Williams has always had a way of explaining these things. Her farewell statement is an eloquent acknowledgment of one inequality she couldn’t overcome. Not that it stopped her trying.

… as you’re joining us today from Indonesia, we have a small favour to ask. Tens of millions have placed their trust in the Guardian’s fearless journalism since we started publishing 200 years ago, turning to us in moments of crisis, uncertainty, solidarity and hope. More than 1.5 million supporters, from 180 countries, now power us financially – keeping us open to all, and fiercely independent.

Unlike many others, the Guardian has no shareholders and no billionaire owner. Just the determination and passion to deliver high-impact global reporting, always free from commercial or political influence. Reporting like this is vital for democracy, for fairness and to demand better from the powerful.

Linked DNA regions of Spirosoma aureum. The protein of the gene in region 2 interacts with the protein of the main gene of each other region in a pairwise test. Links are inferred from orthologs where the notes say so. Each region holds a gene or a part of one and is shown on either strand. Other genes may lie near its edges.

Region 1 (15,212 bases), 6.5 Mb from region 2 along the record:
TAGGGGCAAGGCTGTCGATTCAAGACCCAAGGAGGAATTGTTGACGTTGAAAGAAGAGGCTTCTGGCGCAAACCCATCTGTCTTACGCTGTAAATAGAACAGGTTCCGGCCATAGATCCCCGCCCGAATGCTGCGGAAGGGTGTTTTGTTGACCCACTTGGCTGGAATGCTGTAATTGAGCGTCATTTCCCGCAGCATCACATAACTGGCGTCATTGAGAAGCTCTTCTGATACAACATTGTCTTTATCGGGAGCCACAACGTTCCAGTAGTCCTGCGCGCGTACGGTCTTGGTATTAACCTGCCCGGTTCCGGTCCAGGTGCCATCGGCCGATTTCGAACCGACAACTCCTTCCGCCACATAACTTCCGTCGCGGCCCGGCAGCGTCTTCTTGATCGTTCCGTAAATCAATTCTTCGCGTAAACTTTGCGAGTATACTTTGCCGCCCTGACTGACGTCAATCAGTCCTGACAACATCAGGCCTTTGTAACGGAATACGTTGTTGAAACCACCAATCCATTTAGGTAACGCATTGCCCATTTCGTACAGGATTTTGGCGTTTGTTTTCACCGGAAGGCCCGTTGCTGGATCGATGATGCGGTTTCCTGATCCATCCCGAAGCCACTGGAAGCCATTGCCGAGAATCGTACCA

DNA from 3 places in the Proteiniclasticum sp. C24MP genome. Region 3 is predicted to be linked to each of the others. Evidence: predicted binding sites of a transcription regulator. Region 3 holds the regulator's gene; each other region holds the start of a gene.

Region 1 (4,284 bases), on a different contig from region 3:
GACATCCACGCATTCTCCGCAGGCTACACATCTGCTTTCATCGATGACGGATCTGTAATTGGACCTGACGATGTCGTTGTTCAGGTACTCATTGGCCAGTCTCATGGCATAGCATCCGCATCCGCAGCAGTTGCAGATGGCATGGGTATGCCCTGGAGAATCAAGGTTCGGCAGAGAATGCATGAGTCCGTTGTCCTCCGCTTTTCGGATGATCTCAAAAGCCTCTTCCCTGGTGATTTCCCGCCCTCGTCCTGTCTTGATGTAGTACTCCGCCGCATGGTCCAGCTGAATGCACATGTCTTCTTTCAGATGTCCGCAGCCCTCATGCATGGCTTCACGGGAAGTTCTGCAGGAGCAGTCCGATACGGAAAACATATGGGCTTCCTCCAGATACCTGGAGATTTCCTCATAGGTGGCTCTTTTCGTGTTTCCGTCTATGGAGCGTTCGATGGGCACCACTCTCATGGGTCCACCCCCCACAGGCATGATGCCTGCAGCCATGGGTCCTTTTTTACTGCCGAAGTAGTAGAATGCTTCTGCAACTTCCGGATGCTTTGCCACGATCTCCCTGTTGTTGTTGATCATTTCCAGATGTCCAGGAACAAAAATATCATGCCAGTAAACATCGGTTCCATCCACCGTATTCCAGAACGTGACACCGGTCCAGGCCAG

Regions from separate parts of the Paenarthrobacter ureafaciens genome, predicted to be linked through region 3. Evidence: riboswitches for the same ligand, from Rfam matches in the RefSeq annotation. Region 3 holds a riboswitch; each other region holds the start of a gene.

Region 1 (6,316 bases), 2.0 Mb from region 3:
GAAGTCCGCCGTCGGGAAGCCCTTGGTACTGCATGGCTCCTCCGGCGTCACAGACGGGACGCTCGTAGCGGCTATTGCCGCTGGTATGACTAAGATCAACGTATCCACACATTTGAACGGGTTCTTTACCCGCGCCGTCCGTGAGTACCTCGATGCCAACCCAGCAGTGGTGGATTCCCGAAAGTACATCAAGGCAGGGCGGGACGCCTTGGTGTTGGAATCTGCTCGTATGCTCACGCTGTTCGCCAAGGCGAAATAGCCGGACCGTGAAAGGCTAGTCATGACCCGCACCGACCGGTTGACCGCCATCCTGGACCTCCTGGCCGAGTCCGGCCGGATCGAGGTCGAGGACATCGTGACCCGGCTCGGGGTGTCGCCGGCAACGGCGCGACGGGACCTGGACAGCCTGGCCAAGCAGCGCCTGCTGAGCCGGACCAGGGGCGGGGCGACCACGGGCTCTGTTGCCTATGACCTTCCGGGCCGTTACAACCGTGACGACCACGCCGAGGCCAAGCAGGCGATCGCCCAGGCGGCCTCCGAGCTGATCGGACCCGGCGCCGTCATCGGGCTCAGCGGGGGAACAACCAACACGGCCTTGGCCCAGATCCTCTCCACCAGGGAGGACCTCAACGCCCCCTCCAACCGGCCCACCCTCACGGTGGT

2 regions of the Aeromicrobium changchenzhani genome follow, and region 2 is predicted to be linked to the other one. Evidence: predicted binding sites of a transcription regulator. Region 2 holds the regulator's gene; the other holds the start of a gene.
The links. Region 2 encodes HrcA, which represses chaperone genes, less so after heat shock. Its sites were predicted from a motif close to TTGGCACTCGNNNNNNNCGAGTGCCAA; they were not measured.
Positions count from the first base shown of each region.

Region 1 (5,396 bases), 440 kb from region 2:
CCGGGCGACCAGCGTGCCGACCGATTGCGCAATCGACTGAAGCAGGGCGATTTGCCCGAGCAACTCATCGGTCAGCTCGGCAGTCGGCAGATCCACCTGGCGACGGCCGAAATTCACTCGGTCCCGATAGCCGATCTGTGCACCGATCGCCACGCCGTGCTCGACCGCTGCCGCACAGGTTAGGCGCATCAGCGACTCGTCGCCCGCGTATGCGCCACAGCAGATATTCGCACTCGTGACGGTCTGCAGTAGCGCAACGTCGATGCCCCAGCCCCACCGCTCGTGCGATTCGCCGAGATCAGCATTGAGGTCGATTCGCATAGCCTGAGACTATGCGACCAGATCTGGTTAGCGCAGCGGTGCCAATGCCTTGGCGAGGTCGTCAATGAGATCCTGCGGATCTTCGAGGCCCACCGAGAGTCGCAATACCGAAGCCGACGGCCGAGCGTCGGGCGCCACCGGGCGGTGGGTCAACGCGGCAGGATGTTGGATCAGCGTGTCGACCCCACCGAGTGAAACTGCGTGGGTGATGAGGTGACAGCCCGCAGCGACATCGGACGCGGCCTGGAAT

And we provide all this , for everyone to read. We do this because we believe in information equality. Greater numbers of people can keep track of the events shaping our world, understand their impact on people and communities, and become inspired to take meaningful action. Millions can benefit from open access to quality, truthful news, regardless of their ability to pay for it.

Every contribution, however big or small, powers our journalism and sustains our future. Support the Guardian from as little as $1 – it only takes a minute. If you can, please consider supporting us with a regular amount each month. Thank you.

Comments are closed